ADB MEKONG DEPARTMENT Weak extension system

Subsistence farming

Lack of affordable capital

Inefficient water management

Undeveloped market systems

Lack of access to markets

Susceptibility to disasters, e.g., floods, droughts, pests

38% of people living in the five provinces surrounding the Tonle Sap fall under the official poverty line

Insecure land tenure and resource use rights

Weak social networks

Low agricultural productivity

Overfishing and loss of habitat

Inefficient rural energy services

Forest and land clearance

Diminishing natural resources

Poor communications systems coverage

Weak institutional and legal framework and corruption

Lack of basic infrastructure

Undeveloped transport services

High vulnerability to external shocks

Unpredictable economic and climatic environments

Scarce employment opportunities

Shortage of skilled labor

Lack of vocational training system

Weak health care system

Few schools and weak curricula

Source: Asian Development Bank

High level of adult illiteracy

High morbidity due to diseases and physical handicaps

Lack of basic infrastructure

Military demobilization and immigration

Rapid population growth

Lack of family planning services

High-risk investment climate due to weak legal and judicial systems and corruption

Poorly developed human resources

Poverty in the Tonle Sap

Poverty in the Tonle Sap



Source: Asian Development Bank

Provide adult literacy programs

Support business development

Title land and recognize user rights

Strengthen community and social networks

Develop extension with training and resources

Improve seed, new crops, new systems

Improve communications systems

Increase agricultural production

Develop small-scale finance systems

Expand irrigation systems

Construct rural markets, rural roads

Improve water and integrated pest management

Develop markets and information systems

Fisheries: establish comanagement and protect habitats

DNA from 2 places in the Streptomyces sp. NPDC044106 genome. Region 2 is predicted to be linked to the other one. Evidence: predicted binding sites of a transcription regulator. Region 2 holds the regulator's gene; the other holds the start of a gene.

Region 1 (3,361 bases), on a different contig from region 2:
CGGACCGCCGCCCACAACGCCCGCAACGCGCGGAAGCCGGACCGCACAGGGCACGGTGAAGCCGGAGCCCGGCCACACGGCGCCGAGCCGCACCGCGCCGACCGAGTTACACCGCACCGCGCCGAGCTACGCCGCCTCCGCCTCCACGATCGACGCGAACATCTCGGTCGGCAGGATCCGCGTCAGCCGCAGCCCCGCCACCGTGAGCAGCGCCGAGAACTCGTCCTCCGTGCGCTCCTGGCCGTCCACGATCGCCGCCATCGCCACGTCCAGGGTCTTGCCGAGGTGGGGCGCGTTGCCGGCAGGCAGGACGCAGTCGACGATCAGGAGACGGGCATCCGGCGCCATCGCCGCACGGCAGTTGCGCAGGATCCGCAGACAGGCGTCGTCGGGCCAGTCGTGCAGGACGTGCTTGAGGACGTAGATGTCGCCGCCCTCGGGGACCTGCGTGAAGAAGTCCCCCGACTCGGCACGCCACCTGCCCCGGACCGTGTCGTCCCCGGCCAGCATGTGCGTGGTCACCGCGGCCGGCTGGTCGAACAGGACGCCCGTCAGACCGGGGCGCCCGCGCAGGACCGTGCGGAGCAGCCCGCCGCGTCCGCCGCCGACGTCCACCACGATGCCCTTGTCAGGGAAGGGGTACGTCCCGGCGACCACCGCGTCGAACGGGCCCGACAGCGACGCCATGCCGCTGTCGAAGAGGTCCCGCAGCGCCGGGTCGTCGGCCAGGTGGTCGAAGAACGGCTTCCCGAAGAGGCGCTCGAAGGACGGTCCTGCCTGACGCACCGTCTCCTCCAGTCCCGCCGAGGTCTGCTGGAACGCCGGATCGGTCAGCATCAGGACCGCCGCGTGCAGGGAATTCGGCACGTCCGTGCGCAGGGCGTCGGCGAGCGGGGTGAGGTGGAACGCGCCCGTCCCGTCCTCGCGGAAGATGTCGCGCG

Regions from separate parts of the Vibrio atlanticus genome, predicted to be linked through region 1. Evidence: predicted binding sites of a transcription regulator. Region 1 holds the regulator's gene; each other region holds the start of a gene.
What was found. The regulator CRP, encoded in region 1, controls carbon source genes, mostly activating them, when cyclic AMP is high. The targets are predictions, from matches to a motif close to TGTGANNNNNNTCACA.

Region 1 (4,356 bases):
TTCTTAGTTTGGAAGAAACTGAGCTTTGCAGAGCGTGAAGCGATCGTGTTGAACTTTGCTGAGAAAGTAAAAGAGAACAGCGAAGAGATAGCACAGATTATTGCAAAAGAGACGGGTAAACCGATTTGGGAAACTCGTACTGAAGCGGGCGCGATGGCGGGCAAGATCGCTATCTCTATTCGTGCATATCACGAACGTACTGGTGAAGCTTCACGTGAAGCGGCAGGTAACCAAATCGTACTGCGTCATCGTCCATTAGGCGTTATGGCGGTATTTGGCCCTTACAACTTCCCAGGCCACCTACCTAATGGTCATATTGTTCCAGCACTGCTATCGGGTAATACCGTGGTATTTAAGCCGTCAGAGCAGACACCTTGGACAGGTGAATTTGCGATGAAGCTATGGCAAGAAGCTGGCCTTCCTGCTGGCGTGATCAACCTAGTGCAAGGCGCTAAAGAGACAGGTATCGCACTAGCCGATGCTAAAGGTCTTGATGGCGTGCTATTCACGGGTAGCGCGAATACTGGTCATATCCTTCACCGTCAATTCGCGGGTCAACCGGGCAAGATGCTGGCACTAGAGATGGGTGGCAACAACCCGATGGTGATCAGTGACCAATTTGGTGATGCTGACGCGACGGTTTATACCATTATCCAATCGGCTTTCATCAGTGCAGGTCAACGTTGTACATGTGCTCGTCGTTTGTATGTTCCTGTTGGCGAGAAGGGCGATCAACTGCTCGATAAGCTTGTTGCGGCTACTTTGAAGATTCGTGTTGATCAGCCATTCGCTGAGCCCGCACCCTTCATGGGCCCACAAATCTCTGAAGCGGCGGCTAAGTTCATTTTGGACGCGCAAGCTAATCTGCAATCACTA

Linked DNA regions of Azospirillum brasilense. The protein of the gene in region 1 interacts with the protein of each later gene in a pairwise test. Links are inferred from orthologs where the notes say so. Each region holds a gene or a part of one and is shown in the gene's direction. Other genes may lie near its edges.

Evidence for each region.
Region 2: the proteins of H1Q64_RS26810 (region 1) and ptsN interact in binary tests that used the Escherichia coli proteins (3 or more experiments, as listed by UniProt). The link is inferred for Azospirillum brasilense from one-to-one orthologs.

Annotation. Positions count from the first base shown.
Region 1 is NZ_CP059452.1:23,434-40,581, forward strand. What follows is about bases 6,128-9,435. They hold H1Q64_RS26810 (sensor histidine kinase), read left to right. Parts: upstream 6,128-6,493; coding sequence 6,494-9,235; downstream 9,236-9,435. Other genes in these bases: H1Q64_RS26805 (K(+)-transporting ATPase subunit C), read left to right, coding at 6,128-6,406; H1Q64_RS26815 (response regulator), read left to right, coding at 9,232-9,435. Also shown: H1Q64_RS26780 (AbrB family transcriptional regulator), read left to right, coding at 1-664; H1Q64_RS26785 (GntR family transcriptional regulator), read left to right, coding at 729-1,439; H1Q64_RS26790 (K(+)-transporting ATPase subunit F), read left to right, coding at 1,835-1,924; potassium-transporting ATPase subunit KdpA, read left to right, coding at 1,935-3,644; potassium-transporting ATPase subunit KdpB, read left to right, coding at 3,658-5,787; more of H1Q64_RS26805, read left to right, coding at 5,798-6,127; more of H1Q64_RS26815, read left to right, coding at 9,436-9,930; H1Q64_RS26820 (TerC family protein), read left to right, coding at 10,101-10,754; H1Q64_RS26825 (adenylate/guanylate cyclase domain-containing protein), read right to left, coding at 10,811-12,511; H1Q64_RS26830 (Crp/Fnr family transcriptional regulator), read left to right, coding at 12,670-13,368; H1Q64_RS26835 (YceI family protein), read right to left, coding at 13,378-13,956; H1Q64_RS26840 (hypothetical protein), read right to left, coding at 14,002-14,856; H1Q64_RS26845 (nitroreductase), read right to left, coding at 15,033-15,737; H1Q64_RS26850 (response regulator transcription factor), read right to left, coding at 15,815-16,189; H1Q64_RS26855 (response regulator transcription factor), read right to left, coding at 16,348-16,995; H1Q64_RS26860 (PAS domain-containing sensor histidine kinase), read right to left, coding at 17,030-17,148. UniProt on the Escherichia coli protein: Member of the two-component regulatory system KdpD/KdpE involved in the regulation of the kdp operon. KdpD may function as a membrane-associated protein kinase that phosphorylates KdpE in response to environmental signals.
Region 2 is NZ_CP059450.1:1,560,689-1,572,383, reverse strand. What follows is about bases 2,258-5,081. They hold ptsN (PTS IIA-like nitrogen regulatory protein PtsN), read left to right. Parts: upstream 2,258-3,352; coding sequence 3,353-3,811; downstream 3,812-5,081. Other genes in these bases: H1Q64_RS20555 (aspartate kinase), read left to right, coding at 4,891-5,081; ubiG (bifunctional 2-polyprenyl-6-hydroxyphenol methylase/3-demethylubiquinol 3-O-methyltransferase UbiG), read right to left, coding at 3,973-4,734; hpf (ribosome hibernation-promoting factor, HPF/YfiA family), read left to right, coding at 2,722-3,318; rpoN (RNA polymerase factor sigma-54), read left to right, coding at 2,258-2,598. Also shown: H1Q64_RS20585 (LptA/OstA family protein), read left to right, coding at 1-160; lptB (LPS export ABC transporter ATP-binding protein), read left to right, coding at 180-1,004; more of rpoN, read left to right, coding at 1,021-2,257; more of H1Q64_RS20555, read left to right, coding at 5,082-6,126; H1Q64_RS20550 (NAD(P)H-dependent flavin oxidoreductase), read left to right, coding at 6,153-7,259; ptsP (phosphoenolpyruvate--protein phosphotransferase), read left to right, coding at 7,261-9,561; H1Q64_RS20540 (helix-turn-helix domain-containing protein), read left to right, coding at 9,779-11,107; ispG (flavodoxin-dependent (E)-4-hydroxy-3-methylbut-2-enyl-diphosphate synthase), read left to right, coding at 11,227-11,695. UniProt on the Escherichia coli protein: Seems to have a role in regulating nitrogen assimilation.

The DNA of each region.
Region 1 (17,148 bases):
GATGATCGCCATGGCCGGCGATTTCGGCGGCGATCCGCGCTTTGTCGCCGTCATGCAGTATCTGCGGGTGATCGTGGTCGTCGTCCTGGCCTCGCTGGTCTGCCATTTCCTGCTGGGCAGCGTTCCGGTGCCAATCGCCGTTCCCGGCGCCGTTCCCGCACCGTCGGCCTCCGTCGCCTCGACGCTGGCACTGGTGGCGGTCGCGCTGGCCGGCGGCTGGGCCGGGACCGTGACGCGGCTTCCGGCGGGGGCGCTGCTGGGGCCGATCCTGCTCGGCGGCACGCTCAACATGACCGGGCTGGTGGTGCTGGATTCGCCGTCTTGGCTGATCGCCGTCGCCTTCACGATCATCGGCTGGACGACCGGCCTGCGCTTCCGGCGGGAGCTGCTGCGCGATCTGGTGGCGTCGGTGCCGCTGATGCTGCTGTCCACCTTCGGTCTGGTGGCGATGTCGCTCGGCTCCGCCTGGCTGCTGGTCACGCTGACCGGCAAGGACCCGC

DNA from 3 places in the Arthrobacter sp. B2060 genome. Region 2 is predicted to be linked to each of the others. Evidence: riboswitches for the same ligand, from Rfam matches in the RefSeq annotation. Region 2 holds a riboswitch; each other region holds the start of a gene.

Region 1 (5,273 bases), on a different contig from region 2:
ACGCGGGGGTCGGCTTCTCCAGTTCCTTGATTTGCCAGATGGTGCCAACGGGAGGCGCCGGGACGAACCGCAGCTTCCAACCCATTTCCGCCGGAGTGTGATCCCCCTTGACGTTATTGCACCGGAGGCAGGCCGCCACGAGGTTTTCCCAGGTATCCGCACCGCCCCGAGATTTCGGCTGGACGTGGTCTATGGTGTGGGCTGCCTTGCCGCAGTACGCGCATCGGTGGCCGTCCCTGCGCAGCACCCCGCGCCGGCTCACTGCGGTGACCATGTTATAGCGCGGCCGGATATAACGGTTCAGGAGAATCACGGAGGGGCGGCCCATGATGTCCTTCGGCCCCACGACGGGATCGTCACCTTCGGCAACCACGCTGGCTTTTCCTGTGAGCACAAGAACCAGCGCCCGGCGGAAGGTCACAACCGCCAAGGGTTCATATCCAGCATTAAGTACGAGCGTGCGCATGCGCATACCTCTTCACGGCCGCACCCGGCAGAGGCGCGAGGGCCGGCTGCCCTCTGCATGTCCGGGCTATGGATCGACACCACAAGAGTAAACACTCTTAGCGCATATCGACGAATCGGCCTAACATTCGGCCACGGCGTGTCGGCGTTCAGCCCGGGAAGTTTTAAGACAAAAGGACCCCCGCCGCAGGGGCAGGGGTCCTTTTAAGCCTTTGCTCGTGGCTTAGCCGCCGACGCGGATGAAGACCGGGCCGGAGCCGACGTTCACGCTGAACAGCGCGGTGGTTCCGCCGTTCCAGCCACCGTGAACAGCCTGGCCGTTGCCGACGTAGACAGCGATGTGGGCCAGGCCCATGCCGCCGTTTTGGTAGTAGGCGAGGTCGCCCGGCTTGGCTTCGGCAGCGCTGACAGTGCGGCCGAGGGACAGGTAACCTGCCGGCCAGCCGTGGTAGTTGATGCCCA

Develop and improve energy systems

Forests: establish comanagement and improve enforcement

Promote natural resource rehabilitation and comanagement programs

Revise laws and strengthen legal system; reduce corruption

Develop basic infrastructure

Improve road, rail, and port systems and facilities

Reduce vulnerability to external shocks

Provide social support services, flood forecasting

Provide adult training programs

Develop vocational training and apprenticeship programs

Improve health care and rehabilitation programs

Build schools and improve curricula

Vaccinations, medicines, awareness programs

Upgrade transport and communications infrastructure

Develop employment opportunities outside the Tonle Sap

Slow population growth

Develop family planning services system

Revise laws, strengthen legal system, and reduce corruption

Improve education and health care

Reduce Poverty

Poverty in the Tonle Sap: Some Solutions

Eric Sales

For more information on the Tonle Sap Initiative, please contact Urooj Malik, Country Director Paulin Van Im, Project Implementation/Program Officer Cambodia Resident Mission 93/95 Preah Norodom Blvd. Sangkat Boeung Raing Khan Daun Penh, Cambodia P.O. Box 2436 Tel: (855-23) 215 805, 215 806 Fax: (855-23) 215 807 E-mail: Web site: © Asian Development Bank 2002 October 2002

In this publication, “$” refers to US dollars.



Future Solutions Now - The Tonle Sap Initiative October 2002  

This six-monthly series showcased ADB's assistance to Cambodia under the Tonle Sap Initiative, a partnership of organizations and people lau...